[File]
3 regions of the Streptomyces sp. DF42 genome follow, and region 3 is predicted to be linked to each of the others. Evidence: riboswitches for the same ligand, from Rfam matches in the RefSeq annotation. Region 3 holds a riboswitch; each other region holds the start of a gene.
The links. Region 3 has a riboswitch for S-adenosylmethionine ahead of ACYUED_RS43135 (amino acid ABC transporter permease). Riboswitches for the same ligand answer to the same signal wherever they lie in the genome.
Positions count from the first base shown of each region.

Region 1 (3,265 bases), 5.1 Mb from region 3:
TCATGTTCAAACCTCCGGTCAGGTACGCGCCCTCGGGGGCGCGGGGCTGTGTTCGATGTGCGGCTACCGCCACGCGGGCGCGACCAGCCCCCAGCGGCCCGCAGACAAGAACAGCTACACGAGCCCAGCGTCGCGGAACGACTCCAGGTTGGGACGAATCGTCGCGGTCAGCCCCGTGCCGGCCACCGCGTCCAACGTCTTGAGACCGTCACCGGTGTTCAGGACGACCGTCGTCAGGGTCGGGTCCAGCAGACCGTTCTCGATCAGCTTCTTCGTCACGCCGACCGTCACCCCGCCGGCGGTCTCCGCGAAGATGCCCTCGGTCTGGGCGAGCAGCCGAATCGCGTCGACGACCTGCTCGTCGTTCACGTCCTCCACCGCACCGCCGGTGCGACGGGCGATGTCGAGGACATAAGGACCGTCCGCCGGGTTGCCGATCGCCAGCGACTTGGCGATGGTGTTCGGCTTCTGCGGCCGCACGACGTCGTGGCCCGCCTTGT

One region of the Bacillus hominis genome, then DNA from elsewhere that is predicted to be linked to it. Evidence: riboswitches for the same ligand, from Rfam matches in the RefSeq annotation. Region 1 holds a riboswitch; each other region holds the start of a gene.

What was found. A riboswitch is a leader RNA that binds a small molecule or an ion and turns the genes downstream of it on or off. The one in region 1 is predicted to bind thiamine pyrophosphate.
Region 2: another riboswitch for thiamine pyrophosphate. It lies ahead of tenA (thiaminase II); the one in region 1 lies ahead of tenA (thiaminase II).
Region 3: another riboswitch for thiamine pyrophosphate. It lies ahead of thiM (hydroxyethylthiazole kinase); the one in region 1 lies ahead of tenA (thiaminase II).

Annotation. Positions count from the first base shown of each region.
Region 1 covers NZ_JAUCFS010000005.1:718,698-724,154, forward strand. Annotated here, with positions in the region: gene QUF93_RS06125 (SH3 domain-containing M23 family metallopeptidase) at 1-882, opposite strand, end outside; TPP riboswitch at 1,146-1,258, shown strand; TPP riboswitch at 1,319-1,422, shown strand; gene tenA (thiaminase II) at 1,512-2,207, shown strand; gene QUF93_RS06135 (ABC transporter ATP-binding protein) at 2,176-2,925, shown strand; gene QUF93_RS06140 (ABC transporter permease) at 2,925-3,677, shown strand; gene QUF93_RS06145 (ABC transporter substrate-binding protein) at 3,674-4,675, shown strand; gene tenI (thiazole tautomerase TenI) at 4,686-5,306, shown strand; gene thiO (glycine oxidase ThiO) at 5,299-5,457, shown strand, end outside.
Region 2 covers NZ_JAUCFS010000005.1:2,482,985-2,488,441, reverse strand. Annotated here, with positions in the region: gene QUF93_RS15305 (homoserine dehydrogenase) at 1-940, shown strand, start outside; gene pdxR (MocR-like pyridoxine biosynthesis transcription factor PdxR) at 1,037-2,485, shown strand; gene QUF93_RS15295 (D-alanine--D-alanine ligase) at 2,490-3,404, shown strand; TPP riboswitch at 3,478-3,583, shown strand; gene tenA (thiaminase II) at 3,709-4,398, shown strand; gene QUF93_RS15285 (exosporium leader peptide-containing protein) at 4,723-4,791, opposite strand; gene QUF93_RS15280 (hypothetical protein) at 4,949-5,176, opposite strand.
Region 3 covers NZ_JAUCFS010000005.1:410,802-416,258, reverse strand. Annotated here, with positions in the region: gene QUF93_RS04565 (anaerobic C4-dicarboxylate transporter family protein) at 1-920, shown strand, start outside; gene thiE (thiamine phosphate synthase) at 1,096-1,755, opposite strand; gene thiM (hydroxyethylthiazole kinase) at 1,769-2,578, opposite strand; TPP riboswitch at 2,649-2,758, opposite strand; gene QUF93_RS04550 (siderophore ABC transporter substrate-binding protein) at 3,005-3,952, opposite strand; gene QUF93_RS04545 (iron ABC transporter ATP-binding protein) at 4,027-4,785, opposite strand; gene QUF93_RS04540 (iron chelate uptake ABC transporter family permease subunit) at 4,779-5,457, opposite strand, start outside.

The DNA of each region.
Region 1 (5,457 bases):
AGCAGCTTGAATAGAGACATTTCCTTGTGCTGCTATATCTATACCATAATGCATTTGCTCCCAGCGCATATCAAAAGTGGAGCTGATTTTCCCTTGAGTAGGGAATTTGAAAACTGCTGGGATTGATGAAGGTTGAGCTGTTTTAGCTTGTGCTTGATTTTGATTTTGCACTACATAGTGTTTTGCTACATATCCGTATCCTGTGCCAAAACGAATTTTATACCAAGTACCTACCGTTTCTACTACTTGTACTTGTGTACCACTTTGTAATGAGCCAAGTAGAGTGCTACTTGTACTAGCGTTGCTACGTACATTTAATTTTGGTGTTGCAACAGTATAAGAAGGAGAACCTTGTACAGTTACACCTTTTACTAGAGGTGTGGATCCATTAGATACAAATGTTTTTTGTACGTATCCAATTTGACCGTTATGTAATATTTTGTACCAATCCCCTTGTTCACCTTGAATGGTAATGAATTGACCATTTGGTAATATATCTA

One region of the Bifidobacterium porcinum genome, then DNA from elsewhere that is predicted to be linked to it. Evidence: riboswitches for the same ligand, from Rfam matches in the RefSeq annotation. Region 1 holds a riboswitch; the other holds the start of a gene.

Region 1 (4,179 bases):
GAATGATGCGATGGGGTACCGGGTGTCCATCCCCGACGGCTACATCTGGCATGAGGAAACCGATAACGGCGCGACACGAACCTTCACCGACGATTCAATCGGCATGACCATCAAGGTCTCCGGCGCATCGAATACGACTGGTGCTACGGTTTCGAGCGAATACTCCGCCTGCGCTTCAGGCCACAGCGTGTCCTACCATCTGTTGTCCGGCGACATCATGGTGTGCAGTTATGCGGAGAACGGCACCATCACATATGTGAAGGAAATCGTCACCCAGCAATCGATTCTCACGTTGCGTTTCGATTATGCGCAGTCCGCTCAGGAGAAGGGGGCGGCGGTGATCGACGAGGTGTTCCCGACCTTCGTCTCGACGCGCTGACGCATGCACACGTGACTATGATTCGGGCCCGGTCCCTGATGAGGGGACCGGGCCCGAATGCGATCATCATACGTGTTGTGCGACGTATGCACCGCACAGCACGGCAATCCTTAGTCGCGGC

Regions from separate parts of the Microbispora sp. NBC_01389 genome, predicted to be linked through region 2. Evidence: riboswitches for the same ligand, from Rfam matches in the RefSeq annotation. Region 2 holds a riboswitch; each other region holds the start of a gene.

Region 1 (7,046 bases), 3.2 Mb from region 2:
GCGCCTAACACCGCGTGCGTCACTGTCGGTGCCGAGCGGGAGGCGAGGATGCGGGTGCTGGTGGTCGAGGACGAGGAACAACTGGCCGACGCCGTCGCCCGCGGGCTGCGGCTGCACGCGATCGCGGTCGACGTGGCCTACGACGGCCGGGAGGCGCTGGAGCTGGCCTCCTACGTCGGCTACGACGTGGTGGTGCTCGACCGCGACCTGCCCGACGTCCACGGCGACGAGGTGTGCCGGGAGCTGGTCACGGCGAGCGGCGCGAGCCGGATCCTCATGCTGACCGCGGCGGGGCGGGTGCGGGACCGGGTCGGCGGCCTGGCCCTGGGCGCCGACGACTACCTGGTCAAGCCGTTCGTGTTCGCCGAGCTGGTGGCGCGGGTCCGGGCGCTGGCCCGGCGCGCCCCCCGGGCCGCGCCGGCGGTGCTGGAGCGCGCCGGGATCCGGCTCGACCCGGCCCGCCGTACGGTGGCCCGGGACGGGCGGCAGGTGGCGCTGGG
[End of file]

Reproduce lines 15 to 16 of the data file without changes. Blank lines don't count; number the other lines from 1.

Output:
Region 1 (5,457 bases):
AGCAGCTTGAATAGAGACATTTCCTTGTGCTGCTATATCTATACCATAATGCATTTGCTCCCAGCGCATATCAAAAGTGGAGCTGATTTTCCCTTGAGTAGGGAATTTGAAAACTGCTGGGATTGATGAAGGTTGAGCTGTTTTAGCTTGTGCTTGATTTTGATTTTGCACTACATAGTGTTTTGCTACATATCCGTATCCTGTGCCAAAACGAATTTTATACCAAGTACCTACCGTTTCTACTACTTGTACTTGTGTACCACTTTGTAATGAGCCAAGTAGAGTGCTACTTGTACTAGCGTTGCTACGTACATTTAATTTTGGTGTTGCAACAGTATAAGAAGGAGAACCTTGTACAGTTACACCTTTTACTAGAGGTGTGGATCCATTAGATACAAATGTTTTTTGTACGTATCCAATTTGACCGTTATGTAATATTTTGTACCAATCCCCTTGTTCACCTTGAATGGTAATGAATTGACCATTTGGTAATATATCTA